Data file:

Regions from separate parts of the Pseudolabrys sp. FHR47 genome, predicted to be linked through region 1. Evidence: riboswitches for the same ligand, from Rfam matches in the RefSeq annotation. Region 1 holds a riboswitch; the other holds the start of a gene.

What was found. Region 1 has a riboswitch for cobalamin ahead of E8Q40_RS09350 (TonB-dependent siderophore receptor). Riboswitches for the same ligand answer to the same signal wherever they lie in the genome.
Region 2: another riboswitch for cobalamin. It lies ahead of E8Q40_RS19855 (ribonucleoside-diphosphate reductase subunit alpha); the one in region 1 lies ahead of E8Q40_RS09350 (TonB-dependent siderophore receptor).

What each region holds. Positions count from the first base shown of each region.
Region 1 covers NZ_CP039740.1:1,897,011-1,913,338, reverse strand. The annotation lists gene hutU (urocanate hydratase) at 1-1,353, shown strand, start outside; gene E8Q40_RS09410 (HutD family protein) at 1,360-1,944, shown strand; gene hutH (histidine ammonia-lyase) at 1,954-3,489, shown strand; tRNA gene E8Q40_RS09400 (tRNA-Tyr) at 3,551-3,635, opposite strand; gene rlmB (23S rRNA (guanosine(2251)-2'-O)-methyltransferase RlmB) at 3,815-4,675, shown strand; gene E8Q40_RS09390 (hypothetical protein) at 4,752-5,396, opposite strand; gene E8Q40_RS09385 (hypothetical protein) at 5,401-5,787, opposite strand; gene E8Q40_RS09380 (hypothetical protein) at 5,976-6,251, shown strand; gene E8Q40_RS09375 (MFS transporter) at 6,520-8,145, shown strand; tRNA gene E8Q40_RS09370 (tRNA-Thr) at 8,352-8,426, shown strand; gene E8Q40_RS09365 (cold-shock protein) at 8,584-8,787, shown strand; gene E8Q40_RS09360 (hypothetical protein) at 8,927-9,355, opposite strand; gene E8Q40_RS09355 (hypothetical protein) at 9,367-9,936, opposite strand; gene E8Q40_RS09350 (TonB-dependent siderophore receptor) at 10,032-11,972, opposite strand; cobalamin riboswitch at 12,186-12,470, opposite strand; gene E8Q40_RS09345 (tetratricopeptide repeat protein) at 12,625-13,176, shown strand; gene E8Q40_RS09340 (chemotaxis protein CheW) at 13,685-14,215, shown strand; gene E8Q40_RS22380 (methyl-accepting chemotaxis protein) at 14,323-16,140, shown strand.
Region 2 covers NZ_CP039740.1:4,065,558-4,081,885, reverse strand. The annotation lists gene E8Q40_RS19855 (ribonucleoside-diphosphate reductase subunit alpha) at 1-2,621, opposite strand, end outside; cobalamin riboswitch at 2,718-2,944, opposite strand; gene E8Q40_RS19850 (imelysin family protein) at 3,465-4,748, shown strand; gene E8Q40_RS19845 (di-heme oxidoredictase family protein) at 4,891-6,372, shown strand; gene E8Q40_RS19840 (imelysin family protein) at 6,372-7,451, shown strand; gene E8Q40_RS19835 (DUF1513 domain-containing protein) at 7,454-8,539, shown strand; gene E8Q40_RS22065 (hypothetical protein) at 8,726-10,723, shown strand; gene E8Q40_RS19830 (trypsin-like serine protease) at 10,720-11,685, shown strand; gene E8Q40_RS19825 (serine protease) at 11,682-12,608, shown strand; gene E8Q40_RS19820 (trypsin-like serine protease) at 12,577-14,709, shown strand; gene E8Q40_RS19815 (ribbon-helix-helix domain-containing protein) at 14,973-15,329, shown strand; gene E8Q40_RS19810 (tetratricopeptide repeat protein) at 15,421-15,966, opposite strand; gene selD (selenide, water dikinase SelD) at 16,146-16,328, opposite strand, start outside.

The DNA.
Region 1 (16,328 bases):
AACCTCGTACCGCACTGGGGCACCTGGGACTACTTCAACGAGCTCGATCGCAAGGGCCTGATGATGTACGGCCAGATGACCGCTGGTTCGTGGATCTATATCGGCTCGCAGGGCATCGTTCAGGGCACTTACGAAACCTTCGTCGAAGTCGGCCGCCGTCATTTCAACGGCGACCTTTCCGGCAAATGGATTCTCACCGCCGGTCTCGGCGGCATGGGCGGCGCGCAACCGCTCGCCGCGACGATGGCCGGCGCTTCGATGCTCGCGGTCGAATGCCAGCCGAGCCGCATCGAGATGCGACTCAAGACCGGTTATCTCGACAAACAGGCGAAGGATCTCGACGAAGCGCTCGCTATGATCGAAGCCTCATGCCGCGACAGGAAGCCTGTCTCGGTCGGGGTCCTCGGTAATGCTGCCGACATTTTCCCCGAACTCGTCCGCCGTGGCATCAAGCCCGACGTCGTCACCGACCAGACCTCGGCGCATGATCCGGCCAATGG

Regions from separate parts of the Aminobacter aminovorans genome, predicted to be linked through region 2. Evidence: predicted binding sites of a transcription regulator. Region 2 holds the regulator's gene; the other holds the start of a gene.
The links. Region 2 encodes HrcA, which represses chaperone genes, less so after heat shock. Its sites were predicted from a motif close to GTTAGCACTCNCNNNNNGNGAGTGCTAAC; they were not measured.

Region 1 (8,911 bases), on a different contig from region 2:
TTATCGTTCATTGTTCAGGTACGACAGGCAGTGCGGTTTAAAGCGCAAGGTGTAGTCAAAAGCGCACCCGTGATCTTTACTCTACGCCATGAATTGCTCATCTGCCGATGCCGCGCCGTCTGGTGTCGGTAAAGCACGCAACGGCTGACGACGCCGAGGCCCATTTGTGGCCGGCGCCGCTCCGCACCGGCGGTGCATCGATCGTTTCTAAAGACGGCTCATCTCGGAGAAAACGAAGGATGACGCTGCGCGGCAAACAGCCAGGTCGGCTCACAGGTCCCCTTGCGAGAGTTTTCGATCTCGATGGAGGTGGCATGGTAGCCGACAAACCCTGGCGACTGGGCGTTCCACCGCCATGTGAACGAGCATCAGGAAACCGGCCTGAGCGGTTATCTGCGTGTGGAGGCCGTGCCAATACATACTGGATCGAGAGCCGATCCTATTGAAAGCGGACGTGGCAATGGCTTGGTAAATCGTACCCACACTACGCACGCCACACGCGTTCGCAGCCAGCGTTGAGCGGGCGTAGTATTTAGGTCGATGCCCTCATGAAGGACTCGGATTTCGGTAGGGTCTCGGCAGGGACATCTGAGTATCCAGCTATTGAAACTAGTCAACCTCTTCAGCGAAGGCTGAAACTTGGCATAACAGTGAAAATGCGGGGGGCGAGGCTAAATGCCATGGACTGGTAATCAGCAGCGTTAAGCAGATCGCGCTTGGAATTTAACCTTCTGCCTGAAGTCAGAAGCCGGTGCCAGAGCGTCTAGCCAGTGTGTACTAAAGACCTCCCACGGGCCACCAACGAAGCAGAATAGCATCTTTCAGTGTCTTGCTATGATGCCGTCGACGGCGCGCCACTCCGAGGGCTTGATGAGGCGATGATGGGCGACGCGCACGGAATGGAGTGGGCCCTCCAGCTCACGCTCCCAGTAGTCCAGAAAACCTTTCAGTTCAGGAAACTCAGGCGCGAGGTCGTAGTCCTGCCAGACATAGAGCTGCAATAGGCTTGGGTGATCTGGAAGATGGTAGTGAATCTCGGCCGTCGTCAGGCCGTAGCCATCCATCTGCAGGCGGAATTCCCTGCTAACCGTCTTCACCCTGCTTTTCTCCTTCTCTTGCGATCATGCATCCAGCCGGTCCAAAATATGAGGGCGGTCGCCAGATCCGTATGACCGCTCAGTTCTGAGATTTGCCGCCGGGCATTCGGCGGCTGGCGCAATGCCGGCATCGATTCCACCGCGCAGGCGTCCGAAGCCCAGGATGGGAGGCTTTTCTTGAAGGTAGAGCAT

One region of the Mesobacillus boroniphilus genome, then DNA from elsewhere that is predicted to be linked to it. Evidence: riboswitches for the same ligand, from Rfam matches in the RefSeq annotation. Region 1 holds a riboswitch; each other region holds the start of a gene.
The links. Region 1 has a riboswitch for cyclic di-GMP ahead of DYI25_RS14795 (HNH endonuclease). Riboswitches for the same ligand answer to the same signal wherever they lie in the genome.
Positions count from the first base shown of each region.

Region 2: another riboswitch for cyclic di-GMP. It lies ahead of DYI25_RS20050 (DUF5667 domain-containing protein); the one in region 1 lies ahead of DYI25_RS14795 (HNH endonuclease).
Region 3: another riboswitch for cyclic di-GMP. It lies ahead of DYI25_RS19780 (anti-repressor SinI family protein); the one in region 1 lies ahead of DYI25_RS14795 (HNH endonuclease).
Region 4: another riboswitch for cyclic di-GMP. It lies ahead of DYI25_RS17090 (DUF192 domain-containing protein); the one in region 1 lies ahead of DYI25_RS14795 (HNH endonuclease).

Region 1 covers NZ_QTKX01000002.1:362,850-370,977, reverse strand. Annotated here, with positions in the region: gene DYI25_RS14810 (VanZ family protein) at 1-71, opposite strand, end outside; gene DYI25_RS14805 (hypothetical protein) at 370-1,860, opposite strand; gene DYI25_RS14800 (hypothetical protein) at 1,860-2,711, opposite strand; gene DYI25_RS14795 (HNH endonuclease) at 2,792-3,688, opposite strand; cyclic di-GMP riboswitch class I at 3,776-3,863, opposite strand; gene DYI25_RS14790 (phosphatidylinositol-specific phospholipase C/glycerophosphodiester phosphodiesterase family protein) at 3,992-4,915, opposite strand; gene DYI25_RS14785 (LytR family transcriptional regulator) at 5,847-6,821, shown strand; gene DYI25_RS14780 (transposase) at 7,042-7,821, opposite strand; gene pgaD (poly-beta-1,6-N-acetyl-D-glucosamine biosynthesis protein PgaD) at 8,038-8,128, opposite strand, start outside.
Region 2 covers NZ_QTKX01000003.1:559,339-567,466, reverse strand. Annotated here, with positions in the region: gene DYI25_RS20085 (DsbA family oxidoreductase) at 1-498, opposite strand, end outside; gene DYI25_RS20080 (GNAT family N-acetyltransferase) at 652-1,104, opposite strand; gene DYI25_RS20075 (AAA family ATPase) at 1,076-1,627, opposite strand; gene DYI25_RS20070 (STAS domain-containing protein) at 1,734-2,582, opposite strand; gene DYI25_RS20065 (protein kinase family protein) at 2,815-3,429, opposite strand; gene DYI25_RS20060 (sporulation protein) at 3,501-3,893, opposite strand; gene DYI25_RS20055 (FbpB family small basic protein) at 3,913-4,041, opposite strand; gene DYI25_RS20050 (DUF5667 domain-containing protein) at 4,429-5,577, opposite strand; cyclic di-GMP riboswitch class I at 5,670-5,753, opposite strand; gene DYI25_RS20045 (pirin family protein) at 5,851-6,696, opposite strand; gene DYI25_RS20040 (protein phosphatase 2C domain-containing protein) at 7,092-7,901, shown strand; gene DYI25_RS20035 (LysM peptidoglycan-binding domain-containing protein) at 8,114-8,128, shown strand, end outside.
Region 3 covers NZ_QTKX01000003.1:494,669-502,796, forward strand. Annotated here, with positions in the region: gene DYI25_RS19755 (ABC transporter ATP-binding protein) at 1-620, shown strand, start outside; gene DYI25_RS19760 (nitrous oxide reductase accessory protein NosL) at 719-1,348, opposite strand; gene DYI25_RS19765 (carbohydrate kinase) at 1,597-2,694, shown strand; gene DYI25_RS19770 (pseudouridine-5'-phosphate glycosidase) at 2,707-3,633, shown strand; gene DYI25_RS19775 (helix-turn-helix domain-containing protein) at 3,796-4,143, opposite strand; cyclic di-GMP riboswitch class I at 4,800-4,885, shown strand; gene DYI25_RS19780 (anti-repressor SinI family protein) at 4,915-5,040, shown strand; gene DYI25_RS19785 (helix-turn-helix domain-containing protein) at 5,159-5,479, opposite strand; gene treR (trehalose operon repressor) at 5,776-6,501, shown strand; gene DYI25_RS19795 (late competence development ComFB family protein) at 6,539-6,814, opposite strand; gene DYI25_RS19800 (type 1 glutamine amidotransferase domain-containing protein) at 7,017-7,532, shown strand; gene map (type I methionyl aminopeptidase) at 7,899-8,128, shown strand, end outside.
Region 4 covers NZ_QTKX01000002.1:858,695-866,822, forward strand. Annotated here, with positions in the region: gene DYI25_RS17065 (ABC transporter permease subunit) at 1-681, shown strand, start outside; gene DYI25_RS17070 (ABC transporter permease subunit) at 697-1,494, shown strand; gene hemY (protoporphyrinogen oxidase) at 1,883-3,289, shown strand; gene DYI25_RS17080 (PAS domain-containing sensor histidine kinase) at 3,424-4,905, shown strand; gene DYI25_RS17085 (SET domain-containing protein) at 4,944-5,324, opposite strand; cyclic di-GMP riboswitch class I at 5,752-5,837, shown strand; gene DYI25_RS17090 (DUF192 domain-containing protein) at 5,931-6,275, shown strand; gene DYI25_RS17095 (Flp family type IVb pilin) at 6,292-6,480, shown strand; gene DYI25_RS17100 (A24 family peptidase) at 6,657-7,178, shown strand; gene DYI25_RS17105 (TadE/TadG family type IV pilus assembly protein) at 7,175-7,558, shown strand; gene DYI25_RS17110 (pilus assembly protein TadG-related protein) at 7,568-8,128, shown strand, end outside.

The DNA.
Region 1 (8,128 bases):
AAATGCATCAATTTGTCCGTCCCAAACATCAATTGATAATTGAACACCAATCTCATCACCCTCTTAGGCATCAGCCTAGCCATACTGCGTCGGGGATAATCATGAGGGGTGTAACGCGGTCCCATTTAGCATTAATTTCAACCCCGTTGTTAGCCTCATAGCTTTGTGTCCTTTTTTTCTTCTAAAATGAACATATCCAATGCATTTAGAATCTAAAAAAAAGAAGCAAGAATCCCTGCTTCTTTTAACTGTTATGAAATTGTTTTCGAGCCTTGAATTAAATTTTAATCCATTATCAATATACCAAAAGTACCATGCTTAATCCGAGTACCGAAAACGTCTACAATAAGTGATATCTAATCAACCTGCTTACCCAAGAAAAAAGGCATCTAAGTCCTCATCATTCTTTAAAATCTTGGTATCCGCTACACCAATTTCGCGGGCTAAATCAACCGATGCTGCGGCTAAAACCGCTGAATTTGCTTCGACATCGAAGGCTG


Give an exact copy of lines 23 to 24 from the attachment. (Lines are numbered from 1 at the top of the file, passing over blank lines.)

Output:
Region 4 covers NZ_QTKX01000002.1:858,695-866,822, forward strand. Annotated here, with positions in the region: gene DYI25_RS17065 (ABC transporter permease subunit) at 1-681, shown strand, start outside; gene DYI25_RS17070 (ABC transporter permease subunit) at 697-1,494, shown strand; gene hemY (protoporphyrinogen oxidase) at 1,883-3,289, shown strand; gene DYI25_RS17080 (PAS domain-containing sensor histidine kinase) at 3,424-4,905, shown strand; gene DYI25_RS17085 (SET domain-containing protein) at 4,944-5,324, opposite strand; cyclic di-GMP riboswitch class I at 5,752-5,837, shown strand; gene DYI25_RS17090 (DUF192 domain-containing protein) at 5,931-6,275, shown strand; gene DYI25_RS17095 (Flp family type IVb pilin) at 6,292-6,480, shown strand; gene DYI25_RS17100 (A24 family peptidase) at 6,657-7,178, shown strand; gene DYI25_RS17105 (TadE/TadG family type IV pilus assembly protein) at 7,175-7,558, shown strand; gene DYI25_RS17110 (pilus assembly protein TadG-related protein) at 7,568-8,128, shown strand, end outside.

The DNA.